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Fermented milk products are associated to ulcer disease. Results from a cross-sectional population study

Abstract

Background: Prevalence of peptic ulcer disease has been associated to diet. Some dietary factors seem to have bactericidal effect which may modify the risk of peptic ulcer disease. The objective was to analyze associations between dietary habits and peptic ulcers.

Design: A cross sectional population study.

Subjects: One thousand, one hundred and thirty-five subjects out of 11 700 randomly invited men and women, aged 46–67 y, participating in a diet and disease study during 1991–1993. The study population comprised of 764 cases with reported peptic ulcer, 142 with dyspeptic symptoms and 229 randomly selected controls.

Methods: X-ray examinations and endoscopies were reviewed and 332 out of 764 peptic ulcer cases were verified. Mean daily intake of foods and nutrients were assessed with a combined 7 d menu book and a quantitative food frequency questionnaire, including dietary supplements.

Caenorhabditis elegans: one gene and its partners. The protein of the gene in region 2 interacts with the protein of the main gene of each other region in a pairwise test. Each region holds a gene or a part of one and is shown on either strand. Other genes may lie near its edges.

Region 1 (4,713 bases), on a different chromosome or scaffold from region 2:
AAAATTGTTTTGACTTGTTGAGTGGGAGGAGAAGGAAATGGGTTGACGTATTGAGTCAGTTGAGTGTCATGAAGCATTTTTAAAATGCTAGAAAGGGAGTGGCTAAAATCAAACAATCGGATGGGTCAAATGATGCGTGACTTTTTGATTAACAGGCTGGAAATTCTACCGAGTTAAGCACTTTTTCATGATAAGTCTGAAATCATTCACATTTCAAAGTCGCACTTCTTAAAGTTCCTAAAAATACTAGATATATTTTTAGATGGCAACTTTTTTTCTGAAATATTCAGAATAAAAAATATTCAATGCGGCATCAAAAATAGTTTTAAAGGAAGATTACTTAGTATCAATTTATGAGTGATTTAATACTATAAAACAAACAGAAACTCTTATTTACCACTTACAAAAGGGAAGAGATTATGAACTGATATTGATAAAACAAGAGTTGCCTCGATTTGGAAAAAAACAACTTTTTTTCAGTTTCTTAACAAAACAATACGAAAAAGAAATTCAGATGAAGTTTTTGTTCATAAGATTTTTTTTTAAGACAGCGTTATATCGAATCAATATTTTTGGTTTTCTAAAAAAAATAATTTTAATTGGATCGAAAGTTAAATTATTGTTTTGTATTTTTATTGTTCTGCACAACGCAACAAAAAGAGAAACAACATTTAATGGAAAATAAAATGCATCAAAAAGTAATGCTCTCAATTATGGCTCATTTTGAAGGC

Results: Subjects with verified ulcer had lower intake of fermented milk products and vegetables and higher intake of milk, meat and bread than controls. Intake of total fat, saturated and monounsaturated fatty acids and linolenic acid were higher in the ulcer group. Higher intake of fermented milk products, by quintiles showed a decreased ulcer risk; odds ratio 0.82 (0.71–0.95), adjusted for covariates below. Higher intake of milk, by quintiles, was associated with an increased risk of ulcer; odds ratio 1.17 (1.03–1.32). Smoking, foreign ethnicity and being unmarried or divorced were covariates associated to ulcer.

Conclusion: This study indicates the multifactorial etiology of peptic ulcer including dietary factors. High intake of fermented milk products was associated with decreased risk for ulcer, whereas increased risk was noted for high milk intake.

Sponsorship: The study was supported by the Swedish Cancer Society.

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Elmståhl, S., Svensson, U. & Berglund, G. Fermented milk products are associated to ulcer disease. Results from a cross-sectional population study. Eur J Clin Nutr 52, 668–674 (1998). https://doi.org/10.1038/sj.ejcn.1600619

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  • DOI: https://doi.org/10.1038/sj.ejcn.1600619

Keywords

  • diet
  • epidemiology
  • nutrition
  • peptic ulcer

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